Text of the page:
MARTI: Diversity does not arise from re-engineering how we worship, but by having relationships with people who are diverse. I remember being in a church where they kept talking about the people across the street. “What are we doing for the people across the street?” I soon realized that nobody in the church lived across the street. They commuted to the congregation from all over the place. I thought, “How can you reach people across the street if you are not even there?” The truth is we have to be there. You have to get to know the people in your church’s community. You must take advantage of diverse relationships where you can find them: at school functions, PTA meetings, the grocery store, the gym, and so on. Diversity results when you allow people with diverse relationships to bring their friends and family to church. We need to revisit notions of hospitality. In Greek, “hospitality” comes from two words that mean “love of the stranger.”
G&P: IS THE CHURCH PICKING UP GROUND IN ITS EFFORTS TO BE MORE DIVERSE? ARE WE DOING BETTER?
MARTI: Yes, the best research we have on diversity and churches shows an increase, but we do not know exactly why this is happening, though there are some theories. Some evidence suggests that mega-churches are becoming more diverse faster than smaller churches. One reason for this is because mega-churches are very good at finding affinities and offering people many different kinds of opportunities to connect with their congregation. While there is criticism about the mega-church, people fail to appreciate how much these churches invest time and resources in incorporating people into membership and into activities of their congregations. As a result, mega-churches have a better resource base for stimulating diversity. Second, we have more people who are integrated into America who have an immigrant past. More people are connecting through schools, colleges and universities, and workplaces. We find that there is more affinity between people who share educational levels than on race or ethnic background. These kinds of connections and relationships are spilling over into the church.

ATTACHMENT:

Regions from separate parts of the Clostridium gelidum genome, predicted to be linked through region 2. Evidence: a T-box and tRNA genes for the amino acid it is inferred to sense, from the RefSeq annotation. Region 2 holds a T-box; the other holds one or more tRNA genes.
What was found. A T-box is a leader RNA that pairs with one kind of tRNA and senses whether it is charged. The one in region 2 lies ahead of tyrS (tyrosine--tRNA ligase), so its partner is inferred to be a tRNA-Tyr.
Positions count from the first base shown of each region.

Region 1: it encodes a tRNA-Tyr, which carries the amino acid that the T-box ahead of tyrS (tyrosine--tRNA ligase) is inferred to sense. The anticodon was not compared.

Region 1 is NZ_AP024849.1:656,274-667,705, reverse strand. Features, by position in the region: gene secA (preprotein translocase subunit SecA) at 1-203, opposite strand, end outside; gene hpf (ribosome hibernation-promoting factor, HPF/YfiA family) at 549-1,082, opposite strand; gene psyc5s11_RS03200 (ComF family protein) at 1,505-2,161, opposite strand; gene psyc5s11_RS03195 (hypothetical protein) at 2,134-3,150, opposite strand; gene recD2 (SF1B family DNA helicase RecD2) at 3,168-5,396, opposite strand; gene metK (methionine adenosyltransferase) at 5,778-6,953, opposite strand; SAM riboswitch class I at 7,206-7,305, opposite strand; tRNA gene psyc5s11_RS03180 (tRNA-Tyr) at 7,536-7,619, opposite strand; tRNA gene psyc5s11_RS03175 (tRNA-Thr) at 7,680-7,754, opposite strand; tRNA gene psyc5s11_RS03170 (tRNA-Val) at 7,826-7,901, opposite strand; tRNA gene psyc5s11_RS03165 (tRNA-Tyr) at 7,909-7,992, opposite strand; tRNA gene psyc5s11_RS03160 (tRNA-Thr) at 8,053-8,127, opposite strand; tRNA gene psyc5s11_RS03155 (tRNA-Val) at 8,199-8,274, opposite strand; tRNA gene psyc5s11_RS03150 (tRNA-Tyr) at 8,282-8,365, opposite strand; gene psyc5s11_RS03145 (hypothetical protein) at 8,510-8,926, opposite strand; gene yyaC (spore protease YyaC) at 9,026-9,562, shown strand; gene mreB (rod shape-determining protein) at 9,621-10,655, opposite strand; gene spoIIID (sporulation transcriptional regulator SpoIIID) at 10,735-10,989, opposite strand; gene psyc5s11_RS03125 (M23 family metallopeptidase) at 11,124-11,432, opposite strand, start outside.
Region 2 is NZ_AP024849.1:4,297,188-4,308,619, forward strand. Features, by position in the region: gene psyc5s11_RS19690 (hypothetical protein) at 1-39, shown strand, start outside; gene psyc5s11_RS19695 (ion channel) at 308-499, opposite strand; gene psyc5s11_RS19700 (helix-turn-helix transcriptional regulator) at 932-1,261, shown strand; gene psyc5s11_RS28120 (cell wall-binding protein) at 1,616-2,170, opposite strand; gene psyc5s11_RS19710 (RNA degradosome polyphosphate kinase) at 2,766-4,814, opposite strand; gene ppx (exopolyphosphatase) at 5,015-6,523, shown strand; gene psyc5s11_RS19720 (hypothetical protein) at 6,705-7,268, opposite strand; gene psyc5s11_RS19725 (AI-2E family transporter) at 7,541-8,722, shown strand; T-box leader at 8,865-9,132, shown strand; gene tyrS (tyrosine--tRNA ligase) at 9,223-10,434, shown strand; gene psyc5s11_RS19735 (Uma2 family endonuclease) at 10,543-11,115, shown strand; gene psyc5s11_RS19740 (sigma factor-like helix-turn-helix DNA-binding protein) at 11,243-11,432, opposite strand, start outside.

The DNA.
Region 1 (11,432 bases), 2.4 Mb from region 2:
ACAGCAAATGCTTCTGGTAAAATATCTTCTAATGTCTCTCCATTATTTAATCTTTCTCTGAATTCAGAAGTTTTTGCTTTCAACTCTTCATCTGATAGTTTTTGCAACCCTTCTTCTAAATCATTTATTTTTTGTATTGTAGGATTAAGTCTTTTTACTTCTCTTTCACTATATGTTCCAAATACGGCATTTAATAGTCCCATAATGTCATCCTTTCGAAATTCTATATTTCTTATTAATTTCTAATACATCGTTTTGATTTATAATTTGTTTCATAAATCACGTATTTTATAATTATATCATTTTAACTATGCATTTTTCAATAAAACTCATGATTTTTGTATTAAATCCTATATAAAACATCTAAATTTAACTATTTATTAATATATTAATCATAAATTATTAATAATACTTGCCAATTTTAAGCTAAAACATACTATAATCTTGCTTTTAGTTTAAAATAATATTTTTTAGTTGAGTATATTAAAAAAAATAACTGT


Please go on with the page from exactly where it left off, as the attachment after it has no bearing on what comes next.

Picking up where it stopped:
In my first book, A Mosaic of Believers, I found that couples of inter-ethnic or inter-racial marriages often did not connect with either the husband’s church or the wife’s church. Instead, they sought a church where neither partner’s race was an issue, which inevitably led to a more diverse congregation. People who cross racial and ethnic lines in their relationships are finding that diverse fellowships are a better fit.
G&P: AS WE CONTEMPLATE NEW CONGREGATIONS IN THE FUTURE, DO YOU SEE DIVERSITY BECOMING A STRONGER AND STRONGER VALUE, PARTICULARLY AMONG YOUNG PEOPLE?
MARTI: Most young people have been exposed to greater amounts of diversity than prior generations, and they have seen more people whose identity was bi-racial or multi-racial. For them, diversity is probably more normal. While we would like to think our youth will be more expansive, more tolerant, and more likely to mix it up, we cannot ignore that there are still profound racial divides occurring in many places. People still want to stay with their own groups. What we can say confidently is this: if a new congregation begins with a diverse group of people, and diversity is a value of that congregation, the probability that the church will remain diverse is high. It is much harder to take a mono-cultural church and transition it to a diverse congregation. At the same time, it is unrealistic to think that diversity happens evenly, like a 50-50 split. There are things fundamental to the Christian life, like generosity, caring for each other, learning how to serve, and so on, that must be considered along with diversity.